“It was estimated that in 2020 that 241 million people had been affected by malaria.” – (World Health Organisation.) If not diagnosed and treated quickly it can be life-threatening. In this article, we will be looking at some of the ways you can protect yourself against malaria when travelling. In this article we will be asking what malaria is and how we can prevent it? I hope that this helps you to arm yourself with as much information on malaria prevention as possible in order to make informed decisions when travelling.
What is Malaria? And how is it spread?
Malaria is a disease that can be life-threatening, or cause long-term illnesses if not treated within 24 hours. It is spread by a parasite that can infect female Anopheles mosquitoes. These mosquitoes then bite humans spreading the infection through our red blood cells.
Symptoms of malaria are similar to fever and flu-like illnesses such as headaches, muscle aches, tiredness, and shaking chills. People suffering from malaria may also experience nausea, vomiting, and diarrhoea.
Where does malaria tend to occur? Who is susceptible to malaria?
Mosquitos thrive in humid regions with high temperatures, which tend to be countries that are closer to the equator and therefore warmer. They breed by laying eggs in areas with stagnant water, and are also more active from dusk to dawn.
When we are talking about who is susceptible to malaria, we are looking at people who have little to no immunity to the virus. This can be a child, a pregnant woman and even people travelling.
Does Malaria have a vaccine?
October of 2021 the first ever malaria vaccine had been approved by WHO- the World Health Organisation. It has taken such a long time to develop a vaccine for malaria because of the fact that malaria is caused by a parasite, rather than bacteria, or a virus. With this said prevention of malaria is still the most effective way to protect yourself against it.
7 forms of Malaria protection when travelling
1. Use insect repellent.
One of the best forms of Malaria protection is insect repellent. Repellent should be consistently applied to exposed skin throughout the day, although mosquitos tend to be more active between dusk and dawn, it is always better to be safe.
It is recommended that you buy repellent that contains DEET, as this produces a smell that disperses insects. How often you apply the repellent throughout the day, will depend on the percentage dose of DEET in your chosen product- some last 1 to 3 hours and others can last up to 12 hours.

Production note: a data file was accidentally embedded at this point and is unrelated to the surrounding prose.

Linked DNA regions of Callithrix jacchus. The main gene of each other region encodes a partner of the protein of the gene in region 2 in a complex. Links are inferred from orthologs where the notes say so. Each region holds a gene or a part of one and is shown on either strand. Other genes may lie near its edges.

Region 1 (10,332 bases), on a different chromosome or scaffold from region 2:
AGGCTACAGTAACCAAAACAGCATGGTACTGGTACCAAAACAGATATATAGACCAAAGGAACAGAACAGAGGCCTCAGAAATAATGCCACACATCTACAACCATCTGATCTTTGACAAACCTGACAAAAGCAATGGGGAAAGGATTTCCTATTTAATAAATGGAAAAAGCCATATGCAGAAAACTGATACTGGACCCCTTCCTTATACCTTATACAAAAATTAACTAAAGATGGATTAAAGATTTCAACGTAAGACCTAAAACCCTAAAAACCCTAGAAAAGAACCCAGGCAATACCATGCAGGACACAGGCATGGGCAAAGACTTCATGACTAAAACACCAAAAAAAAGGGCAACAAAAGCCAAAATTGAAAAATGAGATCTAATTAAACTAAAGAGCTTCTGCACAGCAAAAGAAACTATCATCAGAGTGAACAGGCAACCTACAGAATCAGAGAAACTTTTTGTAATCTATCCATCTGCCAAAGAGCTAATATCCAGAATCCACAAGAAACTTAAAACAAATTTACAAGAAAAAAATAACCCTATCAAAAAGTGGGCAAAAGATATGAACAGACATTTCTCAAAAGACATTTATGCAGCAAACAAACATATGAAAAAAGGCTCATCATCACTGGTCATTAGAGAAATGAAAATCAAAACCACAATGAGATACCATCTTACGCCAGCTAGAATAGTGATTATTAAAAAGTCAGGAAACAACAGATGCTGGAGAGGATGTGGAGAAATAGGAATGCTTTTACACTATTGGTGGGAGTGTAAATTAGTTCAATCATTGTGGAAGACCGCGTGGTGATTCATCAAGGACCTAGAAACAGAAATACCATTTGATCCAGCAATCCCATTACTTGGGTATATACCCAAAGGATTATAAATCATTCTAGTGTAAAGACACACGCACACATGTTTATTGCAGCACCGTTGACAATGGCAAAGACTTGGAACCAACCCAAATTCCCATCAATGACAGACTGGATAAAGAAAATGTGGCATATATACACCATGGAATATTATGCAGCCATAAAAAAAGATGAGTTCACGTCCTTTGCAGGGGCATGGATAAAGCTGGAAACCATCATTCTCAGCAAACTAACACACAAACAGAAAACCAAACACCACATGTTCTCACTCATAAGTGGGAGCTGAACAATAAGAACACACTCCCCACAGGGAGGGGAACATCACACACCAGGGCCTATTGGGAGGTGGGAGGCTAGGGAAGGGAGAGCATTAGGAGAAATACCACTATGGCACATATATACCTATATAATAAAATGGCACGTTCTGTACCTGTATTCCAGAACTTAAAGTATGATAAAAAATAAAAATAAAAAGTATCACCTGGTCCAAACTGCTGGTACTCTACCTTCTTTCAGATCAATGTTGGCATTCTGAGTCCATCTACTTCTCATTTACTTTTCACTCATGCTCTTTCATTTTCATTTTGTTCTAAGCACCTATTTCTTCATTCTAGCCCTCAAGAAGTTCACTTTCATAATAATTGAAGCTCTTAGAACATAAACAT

When applying both suncream and repellent, it is important to apply it before the insect repellent. This is because the sun cream will help absorb the DEET into your skin more effectively. However, DEET can decrease the effects of suncream by 30-40% so make sure to buy suncream with a higher SPF than you are usually used to.
2. Research the risks of malaria in your chosen location.
When planning your travels it is important you research the risks of that chosen location, this can help you to plan out the necessary precautions you may need to take in order to protect yourself against malaria. Things to think about could be, what time of year you’re travelling, what you plan to do, and how long your holiday will be.
3. Loose clothing that covers bare skin.
Mosquitoes can still bite skin through tight materials, so make sure you pack loose-fitting clothes that cover your skin as best you can- especially at times when mosquitos are more prevalent.
4. Staying in indoor areas at night.
Knowing that mosquitoes tend to frequent more at night, making sure you’re well protected at these times can be a brilliant way to protect yourself from malaria. Try to stay in well-screened areas and avoid sleeping outside without the proper protection- like a tent that has holes in it.
5. Bednets soaked in insecticides.
When sleeping at night making sure you are protected by a mosquito net is important, to further protect yourself make sure that those nets have been soaked in insecticides- you can do this yourself, but most mosquitos nets come this way so double check first. You must also make sure that there are no holes in the net and that they are properly fitted, tightly to the bottom of your mattress.
6. Anti Malaria tablets and talking to your doctor.
As we have said before researching your trip can be crucial in protecting yourself against malaria when travelling. Knowing the risk in the region you are travelling to and how long you plan to be there could reveal whether or not getting malaria medicines could be beneficial to protect yourself. Speaking to your doctor before your trip can help you to build an understanding of what treatment plan could be best.
7. Keep an eye on your health.
Malaria symptoms tend to occur 7 days to 4 weeks after an infected mosquito bite. However, symptoms can also occur as late as a year, so it is important that you contact a doctor the second you feel you have any symptoms if you have come in contact with a region where malaria is prevalent- it is always better to be safe.